It is this time of summer again when thoughts turn to harvest, saving seeds, drying herbs, sowing winter vegetables, and pruning some of the soft fruits. It is also time to make a note of what to, and what not to do next year, and where to grow what. Every season I learn more and so the garden is ever changing as I try to make it all better and more productive for us and also for the rest of nature, so incorporating plants, flowers, and berries for the birds, the bees and for any other creatures in the ecosystem that this urban garden is.
So the last few days I collected different leaves, among them dandelion (leaf and roots), mint, lemon balm, hawthorn, and nettle. I am working towards having a good store to see us through the winter months, and as these plants contain lots of valuable minerals and vitamins I think that it will be a valuable addition to our soups and stews. Some I will also use as teas.
Last week I sowed some winter vegetables, kale, salad leaves, and beetroot mainly, they are coming up well and some I potted off in order to become stronger so they can go into the soil outside. I will make use of the cold frames this winter. The temperatures drop to around -0C or just below it during the night, and daytime temperatures mainly around +5C so it is an ideal climate to grow winter produce. Leeks do very well here in my garden and I have planted out dozen of them during the past few days.
This morning, being Saturday and time to take a stock of what I have been doing and looking for ideas and information, I went to the library and again got a great selection of books, among them, two that I want to mention, one is about Winter vegetable growing by Linda Gray,  and the other one is a book to relax with at night, it’s another memoir of a gardener, (Just Vegetating by Linda Larcom),  I have read some good memoirs lately and enjoyed.  Great inspiration can be got in books, it is a never ending pleasure.

Mint, delightful scent!

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Nettle, and lemon balm, great for teas, and or soups, broths etc…         And more seedlings, I am looking forward to winter growth.  Making meticulous plans right now, find it exciting and motivating.  Taking the providing role very seriously, that is, providing or rather enabling mother nature to provide us with lots of lovely foods.  So enjoyable, and good for the soul.

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Garlic, and dandelion leaves, very fond of both.  A huge crop of dandelion leaves this year, due to the rains.


Peas and broad beans, it was not a great harvest this summer and so I will need to change the type I am actually growing, though I think that this year’s bad summer had something to do with it too.


  1. I am interested to know how you use your dried dandelion leaves? Our pea and bean crops are poor this year too – definitely a lot to do with the weather. Broad beans are still growing and plants look healthy and have started to flower again so hoping we may get a crop of some sort from them:)

    Liked by 1 person

    1. I use the dandelion leaves mainly in soups so far, but also want to try them in tea. Yes broad beans, some of them are starting to flower again, so am hopeful! 🙂


  2. If only our winters were warm! Some years if I put enough covers over them I’ve been able to keep kale plants alive and edible into November.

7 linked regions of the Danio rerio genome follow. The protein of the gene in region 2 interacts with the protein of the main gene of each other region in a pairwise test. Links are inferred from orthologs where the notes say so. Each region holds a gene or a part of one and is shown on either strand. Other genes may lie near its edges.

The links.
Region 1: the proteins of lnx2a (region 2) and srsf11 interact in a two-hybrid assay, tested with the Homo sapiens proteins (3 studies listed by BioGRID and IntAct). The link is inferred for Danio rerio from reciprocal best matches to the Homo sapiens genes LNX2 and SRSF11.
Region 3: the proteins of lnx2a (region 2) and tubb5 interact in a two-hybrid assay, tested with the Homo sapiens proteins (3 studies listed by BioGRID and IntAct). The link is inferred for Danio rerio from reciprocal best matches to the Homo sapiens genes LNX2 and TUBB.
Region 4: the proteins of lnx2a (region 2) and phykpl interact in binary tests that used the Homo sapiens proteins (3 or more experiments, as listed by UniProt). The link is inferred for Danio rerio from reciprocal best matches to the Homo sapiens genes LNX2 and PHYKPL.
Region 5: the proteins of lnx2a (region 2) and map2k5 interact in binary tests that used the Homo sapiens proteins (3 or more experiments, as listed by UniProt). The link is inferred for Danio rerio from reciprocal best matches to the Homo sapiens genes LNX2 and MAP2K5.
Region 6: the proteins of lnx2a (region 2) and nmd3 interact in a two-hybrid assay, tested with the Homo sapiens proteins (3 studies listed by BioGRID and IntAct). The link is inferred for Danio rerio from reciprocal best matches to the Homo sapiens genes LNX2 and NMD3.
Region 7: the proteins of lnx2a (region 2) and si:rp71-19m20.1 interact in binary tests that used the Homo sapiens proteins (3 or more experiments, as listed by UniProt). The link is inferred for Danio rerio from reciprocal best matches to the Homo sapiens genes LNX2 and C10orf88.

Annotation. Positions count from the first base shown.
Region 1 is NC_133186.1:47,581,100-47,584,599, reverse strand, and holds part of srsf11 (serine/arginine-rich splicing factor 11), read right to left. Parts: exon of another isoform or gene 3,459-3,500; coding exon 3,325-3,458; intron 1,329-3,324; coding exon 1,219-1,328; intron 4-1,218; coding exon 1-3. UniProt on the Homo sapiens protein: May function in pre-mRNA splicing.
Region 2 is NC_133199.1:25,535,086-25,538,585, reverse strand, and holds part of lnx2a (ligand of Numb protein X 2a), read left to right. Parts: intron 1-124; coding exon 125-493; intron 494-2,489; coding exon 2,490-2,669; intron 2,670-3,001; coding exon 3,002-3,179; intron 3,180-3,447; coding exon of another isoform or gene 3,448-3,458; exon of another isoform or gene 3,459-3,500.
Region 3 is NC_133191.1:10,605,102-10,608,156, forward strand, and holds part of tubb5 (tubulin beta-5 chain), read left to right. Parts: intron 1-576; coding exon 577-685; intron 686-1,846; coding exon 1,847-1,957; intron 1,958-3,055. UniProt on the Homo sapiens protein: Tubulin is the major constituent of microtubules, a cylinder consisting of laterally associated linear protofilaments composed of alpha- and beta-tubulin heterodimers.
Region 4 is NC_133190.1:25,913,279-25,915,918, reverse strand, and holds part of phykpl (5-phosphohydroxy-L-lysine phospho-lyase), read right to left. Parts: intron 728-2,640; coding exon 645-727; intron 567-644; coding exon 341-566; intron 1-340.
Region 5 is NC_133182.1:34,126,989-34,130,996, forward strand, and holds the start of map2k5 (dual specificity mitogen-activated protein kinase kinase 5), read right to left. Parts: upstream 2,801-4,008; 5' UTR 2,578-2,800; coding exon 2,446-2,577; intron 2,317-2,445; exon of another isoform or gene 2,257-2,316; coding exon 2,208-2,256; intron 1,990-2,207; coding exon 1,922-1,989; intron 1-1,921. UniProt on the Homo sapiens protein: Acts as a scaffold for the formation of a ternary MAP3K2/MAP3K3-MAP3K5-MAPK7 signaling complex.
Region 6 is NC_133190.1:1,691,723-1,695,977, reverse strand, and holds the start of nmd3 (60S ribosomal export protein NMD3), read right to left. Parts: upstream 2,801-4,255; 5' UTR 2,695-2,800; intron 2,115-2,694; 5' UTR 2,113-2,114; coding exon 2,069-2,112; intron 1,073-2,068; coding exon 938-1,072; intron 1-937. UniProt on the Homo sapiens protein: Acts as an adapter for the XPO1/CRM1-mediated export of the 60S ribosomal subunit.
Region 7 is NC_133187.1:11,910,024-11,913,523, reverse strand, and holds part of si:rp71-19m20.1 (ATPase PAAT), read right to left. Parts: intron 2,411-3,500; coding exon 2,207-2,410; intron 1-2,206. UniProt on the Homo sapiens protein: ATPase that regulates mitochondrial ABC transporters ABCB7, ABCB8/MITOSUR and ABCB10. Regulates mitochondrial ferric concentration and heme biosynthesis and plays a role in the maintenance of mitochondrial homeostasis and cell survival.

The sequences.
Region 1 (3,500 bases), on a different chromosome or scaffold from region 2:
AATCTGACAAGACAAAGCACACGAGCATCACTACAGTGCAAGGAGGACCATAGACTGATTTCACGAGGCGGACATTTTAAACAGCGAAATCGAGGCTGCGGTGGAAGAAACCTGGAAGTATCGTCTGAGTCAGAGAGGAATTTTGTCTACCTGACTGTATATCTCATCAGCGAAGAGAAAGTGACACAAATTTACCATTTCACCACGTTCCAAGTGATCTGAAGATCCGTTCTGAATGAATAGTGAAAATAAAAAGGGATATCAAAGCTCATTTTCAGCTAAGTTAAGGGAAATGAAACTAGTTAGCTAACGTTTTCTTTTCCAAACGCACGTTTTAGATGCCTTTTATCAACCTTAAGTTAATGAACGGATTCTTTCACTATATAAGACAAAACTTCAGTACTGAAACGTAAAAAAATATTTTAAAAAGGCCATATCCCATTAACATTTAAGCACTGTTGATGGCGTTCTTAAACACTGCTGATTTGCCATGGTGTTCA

Your dried nettle leaves reminded me that I need to collect red raspberry leaves for the same. The bushes put on a tremendous amount of growth and I think they will make a good substitute to regular tea.

    Liked by 1 person

    1. Thank goodness I read your post! I have a patch of nettles which need to be moved. Now I know what to do with them rather than have them go to waste. (I had thought the leaves were too bitter from the beginning of June?)

      Liked by 2 people

      1. They’re tough plants so you can move them anytime the weather is warm. The new growth in the spring is the best tasting.

        Liked by 1 person

      2. Yes I had heard that too Helen, however, these nettles I dried are newly grown, they are not the once that came up in spring, I picked those, so they are young growth in that sense. Hope yours are young too.


      3. Yes, they are… I pulled up the original plant when I thought its leaves were too old but it has grown back again.

        Anyway, I hope you enjoy your nettles 🙂

        Liked by 1 person

    2. Great to be gathering like this isn’t it, what a blessing. Do you ever use horticultural fleece, it is popular even here to protect plants from frost, but I guess if the frost is bad then fleece won’t help either.

      Liked by 1 person

      1. It is indeed.

        I use horticultural fleece but in the fall I use a thicker type and will sometimes add 2 or 3 layers depending on how cold it is.

        Liked by 1 person

    1. I dry them Jackie, and then I store them in a labelled glass jar, the labelling is something I only started to do recently as it is good to have a date and details.


  3. Wonderful post, everything looks very nice, tasty and inviting. I love fresh mint in my tea and dandelion leaves, peas etc., too. Hope you are fine, kind regards Mitza

    Liked by 1 person

    1. Hi Mitza, I am fine thank you, hope the same for you. It’s all such wonderful activity isn’t it. I just restarted my herbal course again as well. It’s nothing intensive, just taking it a my own ease, but loving it.

      Liked by 1 person

      1. How could we fill the time of our lifes better than to do things we love, Agnes? And it doesn’t matter what it is and how good it is. I had been ill for a week with some stomach virus but now I feel better. Have fun, regards Mitza

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